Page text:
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October 04, 2021

Building Better Balance Sheets to Account for Natural Resources

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Posted by Bonnie Ann Sirois, Edwin Ng, and Ross Smith [1]

In 2018, the IMF’s Fiscal Monitor reported that natural resources assets were equal to 38% of GDP in the countries surveyed, reinforcing the scale and importance of natural resources to governments’ balance sheets. However, the natural capital created by natural resources, including water, minerals, and biodiversity, is often not measured by countries, and is therefore not captured in governments’ balance sheets. In June 2021, a panel of experts hosted by the World Bank explored this issue.

The issue of accounting for natural resources in the public sector is prevalent in many jurisdictions. From a public interest perspective, this is an important issue because the identification, quantification and valuation of these assets may inform policy decisions regarding their preservation, conservation, and use. For example, governments often have little idea of the monetary value of natural subsoil resources until after they are extracted. But the rights to extract such resources are typically granted beforehand to third parties who then profit from their extraction.

The International Public Sector Accounting Standards (IPSAS) and some national standards provide guidance on the accounting of items such as land and agricultural assets, and the impact of climate change, including weather-related events that impair the value of tangible assets. However, the IPSAS Board (IPSASB) is undertaking a project on Natural Resources to consider additional guidance related to the accounting for subsoil resources, such as oil, natural gas, and mineral ore, as well as other non-renewable resources that are not generally covered by specific guidance in existing public sector accounting frameworks.

The IPSASB’s Natural Resources Project considers not only extractive resources, but also broader natural resources, such as water and living species. Several countries, such as South Africa and the United States, have initiated their own accounting standards for natural resources. In addition, some guidance on the accounting for water exists in national frameworks, but these standards focus on the reporting of the volumes of water rather than its financial impacts. Models for estimating the economic value of natural resources have also been developed. While the methodology and objectives of these economic models differ from accounting models, both provide crucial and complementary information needed to inform policy making and improve stewardship over these assets.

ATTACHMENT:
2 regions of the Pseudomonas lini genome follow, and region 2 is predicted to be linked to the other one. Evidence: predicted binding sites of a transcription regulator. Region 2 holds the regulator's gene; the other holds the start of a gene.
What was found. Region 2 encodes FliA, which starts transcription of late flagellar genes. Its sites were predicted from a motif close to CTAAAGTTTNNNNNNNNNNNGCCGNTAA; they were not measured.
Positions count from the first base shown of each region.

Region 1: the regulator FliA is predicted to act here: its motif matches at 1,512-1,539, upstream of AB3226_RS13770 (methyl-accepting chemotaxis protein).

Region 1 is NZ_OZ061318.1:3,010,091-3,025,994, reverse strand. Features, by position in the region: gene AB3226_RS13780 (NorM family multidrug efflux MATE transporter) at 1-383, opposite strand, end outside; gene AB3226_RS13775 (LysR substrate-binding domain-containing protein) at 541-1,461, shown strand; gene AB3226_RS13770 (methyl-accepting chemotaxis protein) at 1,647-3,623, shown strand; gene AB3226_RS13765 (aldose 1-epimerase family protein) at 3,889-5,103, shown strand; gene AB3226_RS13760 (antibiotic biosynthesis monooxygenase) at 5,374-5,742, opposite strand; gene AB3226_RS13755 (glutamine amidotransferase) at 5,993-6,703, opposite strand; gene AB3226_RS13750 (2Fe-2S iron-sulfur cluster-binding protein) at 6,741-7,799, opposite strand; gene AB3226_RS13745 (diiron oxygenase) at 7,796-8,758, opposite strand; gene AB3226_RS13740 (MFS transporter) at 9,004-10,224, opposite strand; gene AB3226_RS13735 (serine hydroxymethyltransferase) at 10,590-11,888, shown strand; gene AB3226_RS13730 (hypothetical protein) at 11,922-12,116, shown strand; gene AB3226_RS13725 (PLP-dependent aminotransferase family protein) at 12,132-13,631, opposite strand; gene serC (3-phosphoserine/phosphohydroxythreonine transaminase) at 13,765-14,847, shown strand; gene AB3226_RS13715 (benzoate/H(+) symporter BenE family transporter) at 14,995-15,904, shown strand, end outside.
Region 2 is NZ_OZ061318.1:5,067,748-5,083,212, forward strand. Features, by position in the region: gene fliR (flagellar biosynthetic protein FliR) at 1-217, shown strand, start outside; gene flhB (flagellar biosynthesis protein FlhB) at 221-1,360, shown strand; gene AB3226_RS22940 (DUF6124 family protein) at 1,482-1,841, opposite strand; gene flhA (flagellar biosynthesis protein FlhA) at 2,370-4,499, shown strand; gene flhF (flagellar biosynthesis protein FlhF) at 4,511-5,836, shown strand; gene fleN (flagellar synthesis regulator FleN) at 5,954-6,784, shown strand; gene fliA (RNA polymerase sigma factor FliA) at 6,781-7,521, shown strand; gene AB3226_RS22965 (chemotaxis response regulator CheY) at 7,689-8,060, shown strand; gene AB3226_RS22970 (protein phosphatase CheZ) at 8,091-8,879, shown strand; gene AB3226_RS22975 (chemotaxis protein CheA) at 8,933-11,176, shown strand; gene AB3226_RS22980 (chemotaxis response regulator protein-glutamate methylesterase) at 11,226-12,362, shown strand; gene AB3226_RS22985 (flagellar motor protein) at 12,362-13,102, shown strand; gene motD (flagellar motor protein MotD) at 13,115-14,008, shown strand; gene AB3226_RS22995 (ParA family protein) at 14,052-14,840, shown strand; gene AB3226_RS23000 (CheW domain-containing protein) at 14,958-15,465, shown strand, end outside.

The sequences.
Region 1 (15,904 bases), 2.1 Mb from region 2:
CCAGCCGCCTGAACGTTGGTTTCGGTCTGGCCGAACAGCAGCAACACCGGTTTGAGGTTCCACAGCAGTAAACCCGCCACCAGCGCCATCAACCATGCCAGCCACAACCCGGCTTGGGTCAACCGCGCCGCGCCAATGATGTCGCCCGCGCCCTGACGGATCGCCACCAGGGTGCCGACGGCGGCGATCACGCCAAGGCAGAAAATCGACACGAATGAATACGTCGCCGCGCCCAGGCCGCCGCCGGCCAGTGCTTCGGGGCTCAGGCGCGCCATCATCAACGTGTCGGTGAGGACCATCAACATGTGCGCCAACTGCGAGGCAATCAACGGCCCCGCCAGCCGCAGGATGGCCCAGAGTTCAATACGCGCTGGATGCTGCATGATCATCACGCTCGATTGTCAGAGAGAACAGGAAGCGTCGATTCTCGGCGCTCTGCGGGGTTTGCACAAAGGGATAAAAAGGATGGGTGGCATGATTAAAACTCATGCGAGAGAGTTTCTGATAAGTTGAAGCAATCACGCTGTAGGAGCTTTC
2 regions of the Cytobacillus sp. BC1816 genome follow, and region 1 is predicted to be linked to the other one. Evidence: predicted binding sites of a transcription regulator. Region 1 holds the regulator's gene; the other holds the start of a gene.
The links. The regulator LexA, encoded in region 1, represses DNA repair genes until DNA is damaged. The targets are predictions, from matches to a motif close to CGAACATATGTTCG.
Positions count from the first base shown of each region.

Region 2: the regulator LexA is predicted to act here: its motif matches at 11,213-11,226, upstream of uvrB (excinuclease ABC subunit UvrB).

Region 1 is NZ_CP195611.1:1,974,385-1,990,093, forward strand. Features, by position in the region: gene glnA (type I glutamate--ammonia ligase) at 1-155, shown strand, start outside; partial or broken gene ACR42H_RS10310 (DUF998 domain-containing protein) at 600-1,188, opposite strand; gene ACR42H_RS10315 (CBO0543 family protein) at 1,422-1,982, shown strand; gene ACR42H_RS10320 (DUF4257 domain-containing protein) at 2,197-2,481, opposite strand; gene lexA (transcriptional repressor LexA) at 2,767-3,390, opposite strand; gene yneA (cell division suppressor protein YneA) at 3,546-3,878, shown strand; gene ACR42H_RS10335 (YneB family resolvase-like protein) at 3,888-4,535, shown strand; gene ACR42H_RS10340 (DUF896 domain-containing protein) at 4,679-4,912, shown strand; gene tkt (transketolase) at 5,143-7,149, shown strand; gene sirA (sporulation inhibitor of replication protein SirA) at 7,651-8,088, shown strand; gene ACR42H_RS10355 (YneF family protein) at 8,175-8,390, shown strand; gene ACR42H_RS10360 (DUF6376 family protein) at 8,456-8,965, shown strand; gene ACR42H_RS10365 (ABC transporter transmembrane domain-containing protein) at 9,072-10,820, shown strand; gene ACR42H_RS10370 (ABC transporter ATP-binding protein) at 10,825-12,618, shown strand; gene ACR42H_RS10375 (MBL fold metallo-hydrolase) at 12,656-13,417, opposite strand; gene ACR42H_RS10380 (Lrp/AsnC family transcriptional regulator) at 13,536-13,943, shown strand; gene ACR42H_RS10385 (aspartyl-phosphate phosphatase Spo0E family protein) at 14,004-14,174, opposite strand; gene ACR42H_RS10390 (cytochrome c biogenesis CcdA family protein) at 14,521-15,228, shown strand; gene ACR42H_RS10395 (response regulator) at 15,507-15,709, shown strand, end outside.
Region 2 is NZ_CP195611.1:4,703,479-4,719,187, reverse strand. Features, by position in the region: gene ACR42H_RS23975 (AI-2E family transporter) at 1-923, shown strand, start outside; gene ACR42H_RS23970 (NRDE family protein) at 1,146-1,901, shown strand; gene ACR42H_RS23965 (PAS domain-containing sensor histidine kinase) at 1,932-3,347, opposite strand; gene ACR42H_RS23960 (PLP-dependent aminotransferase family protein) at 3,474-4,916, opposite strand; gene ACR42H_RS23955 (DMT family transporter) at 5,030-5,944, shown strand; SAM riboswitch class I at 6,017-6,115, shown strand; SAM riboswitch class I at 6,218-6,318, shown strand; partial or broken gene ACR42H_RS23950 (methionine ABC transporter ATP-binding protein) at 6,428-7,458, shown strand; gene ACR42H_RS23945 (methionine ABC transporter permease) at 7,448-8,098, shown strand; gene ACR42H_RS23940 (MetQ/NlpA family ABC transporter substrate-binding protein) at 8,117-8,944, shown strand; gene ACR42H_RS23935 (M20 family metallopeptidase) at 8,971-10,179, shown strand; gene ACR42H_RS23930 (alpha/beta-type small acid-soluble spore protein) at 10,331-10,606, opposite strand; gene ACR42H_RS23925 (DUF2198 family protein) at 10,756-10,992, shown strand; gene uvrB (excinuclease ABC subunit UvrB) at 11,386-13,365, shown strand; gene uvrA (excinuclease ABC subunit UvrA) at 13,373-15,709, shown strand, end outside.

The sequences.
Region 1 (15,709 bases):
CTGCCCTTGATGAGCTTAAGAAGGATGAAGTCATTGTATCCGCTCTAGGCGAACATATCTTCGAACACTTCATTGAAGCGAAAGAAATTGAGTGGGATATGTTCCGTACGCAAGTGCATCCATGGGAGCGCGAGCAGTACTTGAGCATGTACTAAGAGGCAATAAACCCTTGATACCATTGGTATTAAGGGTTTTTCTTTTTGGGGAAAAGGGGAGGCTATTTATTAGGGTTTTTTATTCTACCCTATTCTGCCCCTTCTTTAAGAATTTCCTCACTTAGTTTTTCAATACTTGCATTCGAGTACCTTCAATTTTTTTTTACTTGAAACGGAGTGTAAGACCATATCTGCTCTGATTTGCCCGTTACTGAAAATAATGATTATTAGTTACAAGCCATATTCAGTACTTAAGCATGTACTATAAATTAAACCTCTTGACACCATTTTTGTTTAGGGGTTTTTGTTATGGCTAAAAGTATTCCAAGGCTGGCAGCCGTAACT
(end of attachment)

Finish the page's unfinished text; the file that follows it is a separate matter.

Despite the existing guidance available, many countries continue to exclude natural resource assets from their balance sheets or fail to generate a balance sheet altogether. In 2020, only 30% of countries reported their accounts using the accrual basis of accounting, which is the method used to produce a balance sheet. However, 73% of countries surveyed noted they intend to implement accrual basis accounting by 2030.[2] The transition to the accrual basis of accounting has historically been a slow process with implementation support often needed to address capacity constraints such as technical knowledge and IT resources. Even when a comprehensive accrual basis accounting framework is in place, political will and special interests may prevent natural resources or the effects of climate change from being captured in financial reports. The development of specific IPSASs addressing natural resources would be an important step in enhancing the existing framework available for countries to report these assets systematically.


[1] Bonnie Ann Sirois is a Senior Financial Management Specialist in the World Bank; Edwin Ng is IPSASB Technical Lead - Natural Resources Project; Ross Smith is Program and Technical Director, IPSASB.

[2] International Public Sector Financial Accountability Index, 2021 Status Report, International Federation of Accountants and The Chartered Institute of Public Finance & Accountancy, https://www.ifac.org/knowledge-gateway/supporting-international-standards/discussion/international-public-sector-financial-accountability-index-2020 

Note: The posts on the IMF PFM Blog should not be reported as representing the views of the IMF. The views expressed are those of the authors and do not necessarily represent those of the IMF or IMF policy.


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